Limits...
The Four-Dimensional Symptom Questionnaire (4DSQ): a validation study of a multidimensional self-report questionnaire to assess distress, depression, anxiety and somatization.

Terluin B, van Marwijk HW, Adèr HJ, de Vet HC, Penninx BW, Hermens ML, van Boeijen CA, van Balkom AJ, van der Klink JJ, Stalman WA - BMC Psychiatry (2006)

Bottom Line: CFA confirmed the 4-factor structure with a comparative fit index (CFI) of 0.92.Measures of stress (i.e. life events, psychosocial problems, and work stress) were mainly associated with Distress, while Distress, in turn, was mainly associated with psychosocial dysfunctioning, including sick leave.The 4DSQ Distress scale appears to measure the most general, most common, expression of psychological problems.

View Article: PubMed Central - HTML - PubMed

Affiliation: Department of General Practice, EMGO-Institute, VU University Medical Centre, Van der Boechorststraat 7, 1081 BT Amsterdam, The Netherlands. b.terluin@vumc.nl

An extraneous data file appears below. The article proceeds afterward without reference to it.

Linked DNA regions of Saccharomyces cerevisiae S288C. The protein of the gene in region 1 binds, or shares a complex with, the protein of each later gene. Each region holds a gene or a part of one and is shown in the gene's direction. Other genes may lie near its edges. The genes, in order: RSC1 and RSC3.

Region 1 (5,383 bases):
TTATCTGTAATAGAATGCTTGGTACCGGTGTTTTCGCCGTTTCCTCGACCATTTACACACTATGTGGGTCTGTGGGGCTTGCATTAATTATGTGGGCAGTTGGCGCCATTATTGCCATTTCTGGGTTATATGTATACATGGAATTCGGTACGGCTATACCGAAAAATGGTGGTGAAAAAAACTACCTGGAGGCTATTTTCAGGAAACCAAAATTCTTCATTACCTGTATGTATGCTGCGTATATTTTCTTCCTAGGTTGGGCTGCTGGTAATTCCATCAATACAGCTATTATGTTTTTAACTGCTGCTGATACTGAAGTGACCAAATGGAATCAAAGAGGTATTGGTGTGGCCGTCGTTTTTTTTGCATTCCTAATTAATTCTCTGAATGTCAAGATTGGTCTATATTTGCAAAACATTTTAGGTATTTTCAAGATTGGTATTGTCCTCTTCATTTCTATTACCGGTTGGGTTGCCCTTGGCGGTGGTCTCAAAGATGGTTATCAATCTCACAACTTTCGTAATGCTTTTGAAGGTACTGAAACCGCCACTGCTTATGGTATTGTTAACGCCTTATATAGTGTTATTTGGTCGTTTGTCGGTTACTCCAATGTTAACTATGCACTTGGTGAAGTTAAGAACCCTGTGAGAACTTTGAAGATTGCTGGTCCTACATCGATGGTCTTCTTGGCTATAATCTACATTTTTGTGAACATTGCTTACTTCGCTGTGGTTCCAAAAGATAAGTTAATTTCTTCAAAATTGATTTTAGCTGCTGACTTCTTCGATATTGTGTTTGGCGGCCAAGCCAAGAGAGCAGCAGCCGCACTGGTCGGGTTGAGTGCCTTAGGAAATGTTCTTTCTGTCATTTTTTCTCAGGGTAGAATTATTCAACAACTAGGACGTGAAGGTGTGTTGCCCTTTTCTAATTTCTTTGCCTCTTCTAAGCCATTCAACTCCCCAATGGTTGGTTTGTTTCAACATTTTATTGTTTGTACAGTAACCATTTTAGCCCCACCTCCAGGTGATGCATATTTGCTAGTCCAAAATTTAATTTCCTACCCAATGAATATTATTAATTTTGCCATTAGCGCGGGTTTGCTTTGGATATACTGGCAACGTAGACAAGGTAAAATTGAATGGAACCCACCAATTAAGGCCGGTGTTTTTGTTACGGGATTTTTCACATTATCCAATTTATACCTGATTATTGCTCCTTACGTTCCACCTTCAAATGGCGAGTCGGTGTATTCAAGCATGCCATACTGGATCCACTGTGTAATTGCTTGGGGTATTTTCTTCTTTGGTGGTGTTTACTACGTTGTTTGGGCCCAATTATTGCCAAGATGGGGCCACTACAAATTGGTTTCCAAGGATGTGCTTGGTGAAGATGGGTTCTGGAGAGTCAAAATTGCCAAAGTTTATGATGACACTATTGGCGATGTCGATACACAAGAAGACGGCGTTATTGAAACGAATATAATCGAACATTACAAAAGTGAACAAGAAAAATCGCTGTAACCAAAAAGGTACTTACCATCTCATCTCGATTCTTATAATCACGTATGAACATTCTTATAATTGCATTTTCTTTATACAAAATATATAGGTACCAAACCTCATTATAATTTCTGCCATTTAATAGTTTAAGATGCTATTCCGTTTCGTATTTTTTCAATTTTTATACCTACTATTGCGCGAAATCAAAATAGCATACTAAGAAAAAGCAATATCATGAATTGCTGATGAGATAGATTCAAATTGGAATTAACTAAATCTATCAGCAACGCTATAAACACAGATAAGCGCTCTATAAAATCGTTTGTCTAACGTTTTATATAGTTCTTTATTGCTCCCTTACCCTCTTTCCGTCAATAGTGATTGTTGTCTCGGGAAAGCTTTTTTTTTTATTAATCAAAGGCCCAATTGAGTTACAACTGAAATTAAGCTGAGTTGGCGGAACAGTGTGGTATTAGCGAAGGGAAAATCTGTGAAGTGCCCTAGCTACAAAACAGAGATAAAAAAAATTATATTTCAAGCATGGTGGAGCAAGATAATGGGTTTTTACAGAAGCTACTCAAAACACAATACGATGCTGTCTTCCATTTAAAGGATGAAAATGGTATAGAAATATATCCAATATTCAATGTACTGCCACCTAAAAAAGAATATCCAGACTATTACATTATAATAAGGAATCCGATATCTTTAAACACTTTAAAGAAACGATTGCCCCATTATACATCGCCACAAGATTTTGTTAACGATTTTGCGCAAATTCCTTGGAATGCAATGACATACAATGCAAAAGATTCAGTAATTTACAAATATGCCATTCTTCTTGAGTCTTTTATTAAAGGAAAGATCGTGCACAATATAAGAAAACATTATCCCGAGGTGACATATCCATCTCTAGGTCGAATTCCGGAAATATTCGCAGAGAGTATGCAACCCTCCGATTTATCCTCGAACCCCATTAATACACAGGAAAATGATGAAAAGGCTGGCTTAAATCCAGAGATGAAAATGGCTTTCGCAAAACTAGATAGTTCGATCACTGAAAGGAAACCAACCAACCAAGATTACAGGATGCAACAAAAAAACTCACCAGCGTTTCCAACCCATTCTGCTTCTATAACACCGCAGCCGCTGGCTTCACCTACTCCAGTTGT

ABSTRACT

Background: The Four-Dimensional Symptom Questionnaire (4DSQ) is a self-report questionnaire that has been developed in primary care to distinguish non-specific general distress from depression, anxiety and somatization. The purpose of this paper is to evaluate its criterion and construct validity.

Methods: Data from 10 different primary care studies have been used. Criterion validity was assessed by comparing the 4DSQ scores with clinical diagnoses, the GPs' diagnosis of any psychosocial problem for Distress, standardised psychiatric diagnoses for Depression and Anxiety, and GPs' suspicion of somatization for Somatization. ROC analyses and logistic regression analyses were used to examine the associations. Construct validity was evaluated by investigating the inter-correlations between the scales, the factorial structure, the associations with other symptom questionnaires, and the associations with stress, personality and social functioning. The factorial structure of the 4DSQ was assessed through confirmatory factor analysis (CFA). The associations with other questionnaires were assessed with Pearson correlations and regression analyses.